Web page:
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You're going to need a bigger reef: Sharks suffer as over-fishing wipes out 90% of Caribbean pre

While predatory fish are key to the Caribbean's ecosystem and coastal economy, researchers have worryingly found that 90 per cent have been wiped out by over-fishing. But experts say there is hope for Caribbean reefs yet, as they have identified large reefs, known as 'supersites', which can support huge numbers of predatory fishes. If the dwindling fish species are reintroduced, they could help repair the damage inflicted by over-fishing.

This is an illustration of the relative fish biomass on reefs varying in fishing intensity and natural capacity to support large predatory fishes. Researchers suggest that they could use large reefs, known as 'supersites' (bottom right), to recover predatory fish populations Read more:  Follow us: @MailOnline on Twitter | DailyMail on Facebook

'A live shark is worth over a million dollars in tourism revenue over its lifespan because sharks live for decades and thousands of people will travel and dive just to see them up close,' said study coauthor and marine biologist Dr Abel Valdivia.

'There is a massive economic incentive to restore and protect sharks and other top predators on coral reefs.'

The University of North Carolina team's work suggests that supersites - reefs with many nooks and crannies on their surface that act as hiding places for prey - should be prioritised for protection.

Other features that make a supersite are the amount of available food, size of the reef and proximity to mangroves.

'On land, a supersite would be a national park like Yellowstone, which naturally supports an abundance of varied wildlife and has been protected by the federal government,' said coauthor and marine biologist Professor John Bruno.

The team surveyed 39 reefs across the Bahamas, Cuba, Florida, Mexico and Belize to determine how many fish had been lost.

They compared fish biomass on pristine sites to fish biomass on a typical reef.

They then estimated the biomass in each location and found that 90 per cent of predatory fish were gone due to over-fishing.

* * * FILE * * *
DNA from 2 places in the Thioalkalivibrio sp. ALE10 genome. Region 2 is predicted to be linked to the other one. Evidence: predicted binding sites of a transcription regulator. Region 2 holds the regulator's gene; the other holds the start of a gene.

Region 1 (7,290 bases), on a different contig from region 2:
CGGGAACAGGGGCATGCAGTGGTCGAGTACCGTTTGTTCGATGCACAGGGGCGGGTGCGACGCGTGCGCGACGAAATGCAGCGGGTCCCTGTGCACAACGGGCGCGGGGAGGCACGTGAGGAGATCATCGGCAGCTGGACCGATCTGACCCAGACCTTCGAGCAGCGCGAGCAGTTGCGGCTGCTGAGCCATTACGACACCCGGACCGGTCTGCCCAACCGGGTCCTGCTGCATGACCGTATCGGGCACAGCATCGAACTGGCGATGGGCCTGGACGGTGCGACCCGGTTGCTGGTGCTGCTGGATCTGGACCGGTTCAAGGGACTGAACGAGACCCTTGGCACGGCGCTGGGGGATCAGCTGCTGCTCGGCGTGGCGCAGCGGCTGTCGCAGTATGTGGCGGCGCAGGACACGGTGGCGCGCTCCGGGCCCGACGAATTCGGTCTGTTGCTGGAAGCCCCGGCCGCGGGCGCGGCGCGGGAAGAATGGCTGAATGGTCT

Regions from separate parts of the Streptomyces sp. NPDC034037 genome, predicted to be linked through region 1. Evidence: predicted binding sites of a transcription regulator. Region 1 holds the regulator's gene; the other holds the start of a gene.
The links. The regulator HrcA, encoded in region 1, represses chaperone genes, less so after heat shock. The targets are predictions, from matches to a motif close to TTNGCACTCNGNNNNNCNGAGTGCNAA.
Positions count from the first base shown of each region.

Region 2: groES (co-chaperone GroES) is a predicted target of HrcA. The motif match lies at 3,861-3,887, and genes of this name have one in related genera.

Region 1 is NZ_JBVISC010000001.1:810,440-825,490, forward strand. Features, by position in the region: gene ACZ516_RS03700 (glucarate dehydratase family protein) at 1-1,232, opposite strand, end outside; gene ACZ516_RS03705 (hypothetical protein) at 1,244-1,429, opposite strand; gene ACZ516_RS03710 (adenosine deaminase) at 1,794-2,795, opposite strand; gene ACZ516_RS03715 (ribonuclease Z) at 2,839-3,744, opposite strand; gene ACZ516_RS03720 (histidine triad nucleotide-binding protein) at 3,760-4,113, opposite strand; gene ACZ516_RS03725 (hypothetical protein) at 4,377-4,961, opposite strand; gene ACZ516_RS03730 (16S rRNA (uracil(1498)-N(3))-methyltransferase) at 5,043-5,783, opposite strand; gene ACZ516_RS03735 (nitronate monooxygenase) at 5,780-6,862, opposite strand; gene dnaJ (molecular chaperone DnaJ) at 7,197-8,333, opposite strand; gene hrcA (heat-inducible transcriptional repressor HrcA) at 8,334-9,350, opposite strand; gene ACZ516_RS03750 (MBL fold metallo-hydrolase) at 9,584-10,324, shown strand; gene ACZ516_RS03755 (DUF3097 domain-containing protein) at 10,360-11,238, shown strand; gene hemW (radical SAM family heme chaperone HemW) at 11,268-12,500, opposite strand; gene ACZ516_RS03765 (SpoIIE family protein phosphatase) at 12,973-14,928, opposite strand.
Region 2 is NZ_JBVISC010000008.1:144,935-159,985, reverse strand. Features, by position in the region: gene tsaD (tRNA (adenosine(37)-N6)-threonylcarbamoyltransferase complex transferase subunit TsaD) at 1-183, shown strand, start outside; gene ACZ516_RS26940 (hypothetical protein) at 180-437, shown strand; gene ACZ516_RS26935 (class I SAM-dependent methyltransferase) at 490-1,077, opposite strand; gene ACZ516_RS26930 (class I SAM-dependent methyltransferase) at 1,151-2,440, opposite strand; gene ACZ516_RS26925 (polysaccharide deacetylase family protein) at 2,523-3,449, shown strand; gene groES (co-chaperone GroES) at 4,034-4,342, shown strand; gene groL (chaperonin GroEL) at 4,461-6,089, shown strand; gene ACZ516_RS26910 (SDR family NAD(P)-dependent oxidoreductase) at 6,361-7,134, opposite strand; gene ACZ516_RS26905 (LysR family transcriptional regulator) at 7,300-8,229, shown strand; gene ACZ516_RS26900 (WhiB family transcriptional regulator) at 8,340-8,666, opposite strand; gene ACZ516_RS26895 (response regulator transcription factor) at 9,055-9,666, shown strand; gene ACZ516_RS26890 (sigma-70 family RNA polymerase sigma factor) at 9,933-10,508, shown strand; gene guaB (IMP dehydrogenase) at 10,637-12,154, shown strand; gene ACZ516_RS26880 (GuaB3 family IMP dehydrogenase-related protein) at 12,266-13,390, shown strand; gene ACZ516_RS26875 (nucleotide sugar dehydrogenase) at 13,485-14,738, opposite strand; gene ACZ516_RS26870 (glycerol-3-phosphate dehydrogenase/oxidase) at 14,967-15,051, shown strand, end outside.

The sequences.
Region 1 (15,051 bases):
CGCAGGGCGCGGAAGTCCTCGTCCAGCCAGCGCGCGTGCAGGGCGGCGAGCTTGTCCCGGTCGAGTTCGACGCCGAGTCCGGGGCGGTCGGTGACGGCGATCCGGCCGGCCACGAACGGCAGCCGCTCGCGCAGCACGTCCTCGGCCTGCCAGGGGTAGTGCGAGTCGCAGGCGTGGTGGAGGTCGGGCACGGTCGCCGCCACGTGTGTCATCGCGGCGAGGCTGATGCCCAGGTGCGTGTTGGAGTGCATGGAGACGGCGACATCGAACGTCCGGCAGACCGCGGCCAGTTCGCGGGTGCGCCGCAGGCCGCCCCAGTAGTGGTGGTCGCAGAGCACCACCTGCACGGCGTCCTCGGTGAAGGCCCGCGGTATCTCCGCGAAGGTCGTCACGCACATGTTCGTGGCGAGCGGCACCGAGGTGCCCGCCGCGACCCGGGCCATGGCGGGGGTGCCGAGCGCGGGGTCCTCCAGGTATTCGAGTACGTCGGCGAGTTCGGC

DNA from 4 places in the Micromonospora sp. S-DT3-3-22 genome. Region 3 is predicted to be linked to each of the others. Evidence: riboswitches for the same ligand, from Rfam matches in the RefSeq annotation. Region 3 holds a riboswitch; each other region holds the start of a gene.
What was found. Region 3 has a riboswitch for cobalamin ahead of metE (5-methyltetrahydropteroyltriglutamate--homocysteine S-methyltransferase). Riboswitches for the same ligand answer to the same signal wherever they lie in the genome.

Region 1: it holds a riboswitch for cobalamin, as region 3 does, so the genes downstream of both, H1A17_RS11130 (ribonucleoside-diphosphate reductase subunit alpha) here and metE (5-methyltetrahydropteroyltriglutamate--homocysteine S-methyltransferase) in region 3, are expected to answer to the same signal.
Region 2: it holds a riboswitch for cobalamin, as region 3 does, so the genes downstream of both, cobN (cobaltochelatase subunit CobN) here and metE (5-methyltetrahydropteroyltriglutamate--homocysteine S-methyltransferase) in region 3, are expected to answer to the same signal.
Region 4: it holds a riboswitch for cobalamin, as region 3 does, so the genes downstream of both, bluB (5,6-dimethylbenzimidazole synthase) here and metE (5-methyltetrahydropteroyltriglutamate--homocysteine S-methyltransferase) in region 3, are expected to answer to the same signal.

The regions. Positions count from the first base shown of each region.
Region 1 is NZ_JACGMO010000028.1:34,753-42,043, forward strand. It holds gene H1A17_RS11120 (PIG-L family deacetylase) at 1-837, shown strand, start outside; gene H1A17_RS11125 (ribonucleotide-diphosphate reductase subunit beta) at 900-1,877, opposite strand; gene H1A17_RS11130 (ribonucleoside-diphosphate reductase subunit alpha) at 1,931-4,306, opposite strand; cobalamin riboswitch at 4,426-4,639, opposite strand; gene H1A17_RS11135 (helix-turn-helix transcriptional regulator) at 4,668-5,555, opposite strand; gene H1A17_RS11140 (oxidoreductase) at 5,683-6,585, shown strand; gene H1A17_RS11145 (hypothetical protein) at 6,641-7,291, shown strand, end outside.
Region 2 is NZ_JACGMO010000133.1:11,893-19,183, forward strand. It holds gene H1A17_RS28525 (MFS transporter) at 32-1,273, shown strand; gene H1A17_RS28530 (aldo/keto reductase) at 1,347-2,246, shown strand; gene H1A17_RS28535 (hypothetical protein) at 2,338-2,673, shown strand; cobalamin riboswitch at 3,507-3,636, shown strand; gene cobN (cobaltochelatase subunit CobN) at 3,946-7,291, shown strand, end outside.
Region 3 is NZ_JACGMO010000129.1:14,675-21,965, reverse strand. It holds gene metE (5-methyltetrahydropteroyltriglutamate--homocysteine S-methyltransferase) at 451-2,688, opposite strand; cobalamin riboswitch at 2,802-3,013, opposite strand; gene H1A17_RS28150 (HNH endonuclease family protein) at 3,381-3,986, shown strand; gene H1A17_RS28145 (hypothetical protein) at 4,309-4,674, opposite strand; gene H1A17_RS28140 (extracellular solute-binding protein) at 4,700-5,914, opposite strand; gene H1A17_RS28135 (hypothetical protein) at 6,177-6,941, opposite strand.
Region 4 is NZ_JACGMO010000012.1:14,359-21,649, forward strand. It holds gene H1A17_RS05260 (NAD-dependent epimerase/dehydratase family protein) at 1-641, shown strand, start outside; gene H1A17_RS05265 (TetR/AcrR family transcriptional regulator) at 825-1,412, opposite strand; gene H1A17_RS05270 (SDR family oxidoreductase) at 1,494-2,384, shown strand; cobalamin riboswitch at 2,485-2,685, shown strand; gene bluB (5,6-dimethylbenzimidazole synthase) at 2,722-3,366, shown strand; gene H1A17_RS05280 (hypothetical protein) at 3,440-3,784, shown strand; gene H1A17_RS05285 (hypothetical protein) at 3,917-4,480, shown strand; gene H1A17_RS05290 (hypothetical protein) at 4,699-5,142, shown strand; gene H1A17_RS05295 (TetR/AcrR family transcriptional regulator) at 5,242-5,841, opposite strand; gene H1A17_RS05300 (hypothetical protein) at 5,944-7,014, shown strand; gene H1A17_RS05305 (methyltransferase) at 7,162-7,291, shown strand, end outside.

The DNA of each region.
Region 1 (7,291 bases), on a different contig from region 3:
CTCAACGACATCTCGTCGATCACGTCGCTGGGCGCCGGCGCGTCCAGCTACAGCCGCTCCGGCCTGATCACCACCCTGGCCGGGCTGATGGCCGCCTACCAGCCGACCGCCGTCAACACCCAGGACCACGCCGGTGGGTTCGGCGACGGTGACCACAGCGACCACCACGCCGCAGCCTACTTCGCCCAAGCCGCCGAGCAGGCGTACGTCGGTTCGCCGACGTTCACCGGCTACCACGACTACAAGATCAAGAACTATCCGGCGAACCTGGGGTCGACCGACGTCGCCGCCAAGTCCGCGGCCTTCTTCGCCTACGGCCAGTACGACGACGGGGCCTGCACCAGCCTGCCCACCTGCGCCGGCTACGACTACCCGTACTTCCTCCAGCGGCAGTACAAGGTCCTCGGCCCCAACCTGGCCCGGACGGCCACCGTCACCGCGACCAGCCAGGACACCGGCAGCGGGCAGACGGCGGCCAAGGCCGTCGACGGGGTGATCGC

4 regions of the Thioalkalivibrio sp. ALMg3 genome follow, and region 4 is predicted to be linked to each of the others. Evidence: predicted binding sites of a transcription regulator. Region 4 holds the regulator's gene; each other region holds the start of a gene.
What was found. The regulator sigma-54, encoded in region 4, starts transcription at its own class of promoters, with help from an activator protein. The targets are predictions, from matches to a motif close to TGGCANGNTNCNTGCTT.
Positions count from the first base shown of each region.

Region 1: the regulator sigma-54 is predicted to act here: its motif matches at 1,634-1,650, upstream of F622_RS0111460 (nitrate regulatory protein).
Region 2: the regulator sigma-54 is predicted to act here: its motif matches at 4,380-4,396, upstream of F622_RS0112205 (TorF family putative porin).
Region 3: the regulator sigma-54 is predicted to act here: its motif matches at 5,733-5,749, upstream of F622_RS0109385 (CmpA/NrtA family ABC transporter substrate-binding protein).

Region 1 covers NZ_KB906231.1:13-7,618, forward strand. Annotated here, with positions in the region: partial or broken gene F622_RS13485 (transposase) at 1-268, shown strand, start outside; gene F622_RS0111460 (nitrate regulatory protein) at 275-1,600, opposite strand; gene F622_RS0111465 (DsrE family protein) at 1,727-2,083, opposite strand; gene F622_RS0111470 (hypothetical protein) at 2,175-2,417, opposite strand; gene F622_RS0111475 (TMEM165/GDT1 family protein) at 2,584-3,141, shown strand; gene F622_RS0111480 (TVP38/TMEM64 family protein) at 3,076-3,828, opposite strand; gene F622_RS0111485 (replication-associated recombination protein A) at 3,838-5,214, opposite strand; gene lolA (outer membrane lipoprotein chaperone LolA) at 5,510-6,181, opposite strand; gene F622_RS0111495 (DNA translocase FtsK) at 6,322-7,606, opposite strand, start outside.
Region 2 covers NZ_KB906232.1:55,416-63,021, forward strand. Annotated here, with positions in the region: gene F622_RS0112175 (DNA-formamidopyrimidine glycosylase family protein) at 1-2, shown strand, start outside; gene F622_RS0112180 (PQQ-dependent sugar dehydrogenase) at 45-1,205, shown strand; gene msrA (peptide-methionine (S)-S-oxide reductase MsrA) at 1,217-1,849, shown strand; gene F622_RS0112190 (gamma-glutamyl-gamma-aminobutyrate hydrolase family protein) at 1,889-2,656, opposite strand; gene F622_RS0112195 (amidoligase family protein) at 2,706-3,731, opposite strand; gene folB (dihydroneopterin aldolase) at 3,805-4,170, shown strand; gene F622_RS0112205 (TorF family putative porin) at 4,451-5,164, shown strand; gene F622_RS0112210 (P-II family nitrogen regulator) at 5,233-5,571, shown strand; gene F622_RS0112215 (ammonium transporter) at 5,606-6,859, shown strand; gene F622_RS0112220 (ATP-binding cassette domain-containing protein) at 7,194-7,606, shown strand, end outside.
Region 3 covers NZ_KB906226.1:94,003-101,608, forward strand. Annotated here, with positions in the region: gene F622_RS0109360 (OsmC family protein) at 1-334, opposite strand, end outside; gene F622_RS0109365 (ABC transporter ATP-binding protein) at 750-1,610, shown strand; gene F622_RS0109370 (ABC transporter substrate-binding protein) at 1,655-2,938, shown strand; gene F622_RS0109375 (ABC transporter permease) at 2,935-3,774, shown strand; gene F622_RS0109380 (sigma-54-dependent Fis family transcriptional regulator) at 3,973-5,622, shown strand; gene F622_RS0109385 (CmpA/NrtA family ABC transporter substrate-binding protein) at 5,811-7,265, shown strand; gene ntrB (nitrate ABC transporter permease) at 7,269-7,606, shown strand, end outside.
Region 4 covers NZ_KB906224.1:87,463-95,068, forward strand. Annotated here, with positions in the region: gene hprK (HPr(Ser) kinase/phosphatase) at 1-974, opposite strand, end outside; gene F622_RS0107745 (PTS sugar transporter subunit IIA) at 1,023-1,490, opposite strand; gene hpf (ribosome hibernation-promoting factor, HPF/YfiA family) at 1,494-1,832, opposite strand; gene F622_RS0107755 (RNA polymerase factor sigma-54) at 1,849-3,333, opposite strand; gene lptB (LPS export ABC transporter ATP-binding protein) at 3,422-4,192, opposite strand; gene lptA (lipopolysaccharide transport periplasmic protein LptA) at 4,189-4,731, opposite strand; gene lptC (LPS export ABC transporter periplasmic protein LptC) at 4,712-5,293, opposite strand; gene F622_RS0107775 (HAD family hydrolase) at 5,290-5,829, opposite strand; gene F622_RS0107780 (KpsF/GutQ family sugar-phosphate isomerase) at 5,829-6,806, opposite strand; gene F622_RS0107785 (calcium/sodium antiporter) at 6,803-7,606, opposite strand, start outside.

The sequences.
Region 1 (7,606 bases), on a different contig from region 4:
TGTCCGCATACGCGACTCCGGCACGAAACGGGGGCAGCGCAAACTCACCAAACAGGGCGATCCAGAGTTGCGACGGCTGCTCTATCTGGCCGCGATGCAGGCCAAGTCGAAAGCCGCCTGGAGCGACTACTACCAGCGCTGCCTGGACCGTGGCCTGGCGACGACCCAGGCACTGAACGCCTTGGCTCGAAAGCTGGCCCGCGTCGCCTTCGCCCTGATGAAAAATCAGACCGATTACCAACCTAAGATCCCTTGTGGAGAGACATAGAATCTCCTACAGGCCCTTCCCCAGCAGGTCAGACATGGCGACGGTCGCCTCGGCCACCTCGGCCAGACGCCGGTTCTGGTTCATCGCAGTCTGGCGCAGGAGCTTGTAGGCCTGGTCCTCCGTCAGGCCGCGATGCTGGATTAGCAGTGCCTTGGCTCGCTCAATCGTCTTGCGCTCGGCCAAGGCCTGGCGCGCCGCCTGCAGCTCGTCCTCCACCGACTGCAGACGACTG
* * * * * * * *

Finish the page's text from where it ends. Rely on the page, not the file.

What they didn't expect to find was a ray of hope - a small number of reef locations that, if protected, could help the predatory fish populations recover.

'Some features have a surprisingly large effect on how many predators a reef can support,' said study coauthor Dr Courtney Ellen Cox.

For example, researchers believe that the Columbia Reef within the fisheries closures of Cozumel, Mexico, could support an average of 10 times the current level of predatory fish if protected.

A Caribbean reef shark was photographed in the Bahamas taken by the team. Predatory fish are key to the Caribbeans ecosystem and coastal economy, and the researchers claim that each reef shark brings in $1 million (£810,000) in tourism revenue per year Read more:  Follow us: @MailOnline on Twitter | DailyMail on Facebook

Not long ago, large fishes were plentiful on coral reefs, but are now largely absent due to targeted fishing.

Today, predators are larger and more abundant within the marine reserves than on unprotected, over-fished reefs.

But even some of the marine reserves have seen striking declines, largely due to lack of enforcement of fishing regulations.

The bottom line is that the protection of predatory fish is a win-win from both an environmental and an economical perspective, explained Professor Bruno.

Earlier this month, the World Bank said that global profits from fishing could grow by tens of billions of dollars if depleted fish stocks were allowed to recover, bolstering the livelihoods of millions of people and feeding the world's growing population.

Over-fishing costs more than $80 billion (£65 billion) a year in lost revenues as dwindling supplies require extra effort to find and catch increasingly scarce fish, according to the study by the World Bank.

Millions of people depend on fish to survive, and fish will be vital to feeding the world population that is predicted to reach 9.7 billion people by 2050, the United Nations has said. Due to over-exploitation, however, trawlers must sail further and longer to catch fish, leading to higher costs and lower profits, the World Bank said in a study titled 'Sunken Billions Revisited.'


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